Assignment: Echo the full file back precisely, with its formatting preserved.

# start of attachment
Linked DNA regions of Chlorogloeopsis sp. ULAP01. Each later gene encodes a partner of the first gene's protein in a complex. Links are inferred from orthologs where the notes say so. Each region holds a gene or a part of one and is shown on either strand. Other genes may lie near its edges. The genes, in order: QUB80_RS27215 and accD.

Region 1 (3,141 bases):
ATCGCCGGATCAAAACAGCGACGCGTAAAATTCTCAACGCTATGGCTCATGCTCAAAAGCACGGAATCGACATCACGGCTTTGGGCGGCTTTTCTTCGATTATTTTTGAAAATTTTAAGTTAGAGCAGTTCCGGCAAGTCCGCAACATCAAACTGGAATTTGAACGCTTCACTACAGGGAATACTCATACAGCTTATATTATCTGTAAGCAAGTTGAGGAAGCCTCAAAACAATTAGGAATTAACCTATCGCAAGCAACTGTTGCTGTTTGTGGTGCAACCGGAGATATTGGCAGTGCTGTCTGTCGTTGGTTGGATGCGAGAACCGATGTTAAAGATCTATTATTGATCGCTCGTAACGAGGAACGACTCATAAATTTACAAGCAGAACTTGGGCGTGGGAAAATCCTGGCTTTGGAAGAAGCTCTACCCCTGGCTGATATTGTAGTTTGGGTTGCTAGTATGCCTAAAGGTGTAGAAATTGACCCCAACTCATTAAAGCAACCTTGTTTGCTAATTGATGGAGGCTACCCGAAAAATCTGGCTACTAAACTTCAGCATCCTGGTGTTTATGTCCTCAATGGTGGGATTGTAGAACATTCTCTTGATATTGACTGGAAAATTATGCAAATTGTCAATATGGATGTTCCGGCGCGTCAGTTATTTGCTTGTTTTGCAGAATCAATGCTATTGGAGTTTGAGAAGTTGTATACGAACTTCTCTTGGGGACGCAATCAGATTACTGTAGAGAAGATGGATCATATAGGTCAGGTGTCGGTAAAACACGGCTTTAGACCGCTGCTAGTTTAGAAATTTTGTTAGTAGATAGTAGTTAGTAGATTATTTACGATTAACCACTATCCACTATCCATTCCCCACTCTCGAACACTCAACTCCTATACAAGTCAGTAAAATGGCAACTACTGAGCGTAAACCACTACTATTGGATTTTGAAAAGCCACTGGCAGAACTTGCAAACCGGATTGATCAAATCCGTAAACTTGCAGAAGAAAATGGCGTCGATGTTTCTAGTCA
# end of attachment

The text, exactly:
Linked DNA regions of Chlorogloeopsis sp. ULAP01. Each later gene encodes a partner of the first gene's protein in a complex. Links are inferred from orthologs where the notes say so. Each region holds a gene or a part of one and is shown on either strand. Other genes may lie near its edges. The genes, in order: QUB80_RS27215 and accD.

Region 1 (3,141 bases):
ATCGCCGGATCAAAACAGCGACGCGTAAAATTCTCAACGCTATGGCTCATGCTCAAAAGCACGGAATCGACATCACGGCTTTGGGCGGCTTTTCTTCGATTATTTTTGAAAATTTTAAGTTAGAGCAGTTCCGGCAAGTCCGCAACATCAAACTGGAATTTGAACGCTTCACTACAGGGAATACTCATACAGCTTATATTATCTGTAAGCAAGTTGAGGAAGCCTCAAAACAATTAGGAATTAACCTATCGCAAGCAACTGTTGCTGTTTGTGGTGCAACCGGAGATATTGGCAGTGCTGTCTGTCGTTGGTTGGATGCGAGAACCGATGTTAAAGATCTATTATTGATCGCTCGTAACGAGGAACGACTCATAAATTTACAAGCAGAACTTGGGCGTGGGAAAATCCTGGCTTTGGAAGAAGCTCTACCCCTGGCTGATATTGTAGTTTGGGTTGCTAGTATGCCTAAAGGTGTAGAAATTGACCCCAACTCATTAAAGCAACCTTGTTTGCTAATTGATGGAGGCTACCCGAAAAATCTGGCTACTAAACTTCAGCATCCTGGTGTTTATGTCCTCAATGGTGGGATTGTAGAACATTCTCTTGATATTGACTGGAAAATTATGCAAATTGTCAATATGGATGTTCCGGCGCGTCAGTTATTTGCTTGTTTTGCAGAATCAATGCTATTGGAGTTTGAGAAGTTGTATACGAACTTCTCTTGGGGACGCAATCAGATTACTGTAGAGAAGATGGATCATATAGGTCAGGTGTCGGTAAAACACGGCTTTAGACCGCTGCTAGTTTAGAAATTTTGTTAGTAGATAGTAGTTAGTAGATTATTTACGATTAACCACTATCCACTATCCATTCCCCACTCTCGAACACTCAACTCCTATACAAGTCAGTAAAATGGCAACTACTGAGCGTAAACCACTACTATTGGATTTTGAAAAGCCACTGGCAGAACTTGCAAACCGGATTGATCAAATCCGTAAACTTGCAGAAGAAAATGGCGTCGATGTTTCTAGTCA